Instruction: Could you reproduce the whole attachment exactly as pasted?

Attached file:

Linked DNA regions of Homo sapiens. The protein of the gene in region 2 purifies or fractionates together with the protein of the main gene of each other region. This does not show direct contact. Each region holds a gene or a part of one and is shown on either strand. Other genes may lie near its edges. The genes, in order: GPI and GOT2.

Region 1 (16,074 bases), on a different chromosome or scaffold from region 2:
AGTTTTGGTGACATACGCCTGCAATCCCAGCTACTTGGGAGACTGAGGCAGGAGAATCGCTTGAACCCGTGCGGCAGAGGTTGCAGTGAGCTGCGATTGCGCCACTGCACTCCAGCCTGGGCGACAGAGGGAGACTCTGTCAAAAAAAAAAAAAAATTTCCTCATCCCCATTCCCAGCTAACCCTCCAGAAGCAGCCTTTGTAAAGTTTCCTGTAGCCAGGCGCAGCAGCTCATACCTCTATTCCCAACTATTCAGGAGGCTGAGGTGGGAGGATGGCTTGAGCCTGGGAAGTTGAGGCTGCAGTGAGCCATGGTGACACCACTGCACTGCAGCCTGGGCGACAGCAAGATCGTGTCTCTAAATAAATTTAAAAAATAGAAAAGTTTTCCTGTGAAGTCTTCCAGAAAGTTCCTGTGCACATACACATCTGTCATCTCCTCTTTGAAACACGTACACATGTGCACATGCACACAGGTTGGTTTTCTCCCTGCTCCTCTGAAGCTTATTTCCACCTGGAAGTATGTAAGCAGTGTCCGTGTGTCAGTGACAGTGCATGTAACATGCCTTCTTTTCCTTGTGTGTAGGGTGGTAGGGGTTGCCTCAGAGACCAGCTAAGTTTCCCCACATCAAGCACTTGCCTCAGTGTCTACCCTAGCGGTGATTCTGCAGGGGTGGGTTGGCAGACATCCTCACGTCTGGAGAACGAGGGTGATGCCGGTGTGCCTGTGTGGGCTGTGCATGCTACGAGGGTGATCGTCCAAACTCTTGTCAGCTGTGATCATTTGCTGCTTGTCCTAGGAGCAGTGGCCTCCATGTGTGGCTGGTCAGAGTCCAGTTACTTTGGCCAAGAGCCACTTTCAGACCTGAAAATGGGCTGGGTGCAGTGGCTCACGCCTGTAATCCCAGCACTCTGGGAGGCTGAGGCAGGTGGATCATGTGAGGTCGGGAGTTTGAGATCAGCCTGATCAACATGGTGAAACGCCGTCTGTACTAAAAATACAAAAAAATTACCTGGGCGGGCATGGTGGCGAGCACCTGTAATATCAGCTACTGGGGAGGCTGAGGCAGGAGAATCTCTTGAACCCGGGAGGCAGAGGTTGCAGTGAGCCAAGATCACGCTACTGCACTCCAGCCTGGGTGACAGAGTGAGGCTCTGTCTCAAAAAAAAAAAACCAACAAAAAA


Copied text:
Linked DNA regions of Homo sapiens. The protein of the gene in region 2 purifies or fractionates together with the protein of the main gene of each other region. This does not show direct contact. Each region holds a gene or a part of one and is shown on either strand. Other genes may lie near its edges. The genes, in order: GPI and GOT2.

Region 1 (16,074 bases), on a different chromosome or scaffold from region 2:
AGTTTTGGTGACATACGCCTGCAATCCCAGCTACTTGGGAGACTGAGGCAGGAGAATCGCTTGAACCCGTGCGGCAGAGGTTGCAGTGAGCTGCGATTGCGCCACTGCACTCCAGCCTGGGCGACAGAGGGAGACTCTGTCAAAAAAAAAAAAAAATTTCCTCATCCCCATTCCCAGCTAACCCTCCAGAAGCAGCCTTTGTAAAGTTTCCTGTAGCCAGGCGCAGCAGCTCATACCTCTATTCCCAACTATTCAGGAGGCTGAGGTGGGAGGATGGCTTGAGCCTGGGAAGTTGAGGCTGCAGTGAGCCATGGTGACACCACTGCACTGCAGCCTGGGCGACAGCAAGATCGTGTCTCTAAATAAATTTAAAAAATAGAAAAGTTTTCCTGTGAAGTCTTCCAGAAAGTTCCTGTGCACATACACATCTGTCATCTCCTCTTTGAAACACGTACACATGTGCACATGCACACAGGTTGGTTTTCTCCCTGCTCCTCTGAAGCTTATTTCCACCTGGAAGTATGTAAGCAGTGTCCGTGTGTCAGTGACAGTGCATGTAACATGCCTTCTTTTCCTTGTGTGTAGGGTGGTAGGGGTTGCCTCAGAGACCAGCTAAGTTTCCCCACATCAAGCACTTGCCTCAGTGTCTACCCTAGCGGTGATTCTGCAGGGGTGGGTTGGCAGACATCCTCACGTCTGGAGAACGAGGGTGATGCCGGTGTGCCTGTGTGGGCTGTGCATGCTACGAGGGTGATCGTCCAAACTCTTGTCAGCTGTGATCATTTGCTGCTTGTCCTAGGAGCAGTGGCCTCCATGTGTGGCTGGTCAGAGTCCAGTTACTTTGGCCAAGAGCCACTTTCAGACCTGAAAATGGGCTGGGTGCAGTGGCTCACGCCTGTAATCCCAGCACTCTGGGAGGCTGAGGCAGGTGGATCATGTGAGGTCGGGAGTTTGAGATCAGCCTGATCAACATGGTGAAACGCCGTCTGTACTAAAAATACAAAAAAATTACCTGGGCGGGCATGGTGGCGAGCACCTGTAATATCAGCTACTGGGGAGGCTGAGGCAGGAGAATCTCTTGAACCCGGGAGGCAGAGGTTGCAGTGAGCCAAGATCACGCTACTGCACTCCAGCCTGGGTGACAGAGTGAGGCTCTGTCTCAAAAAAAAAAAACCAACAAAAAA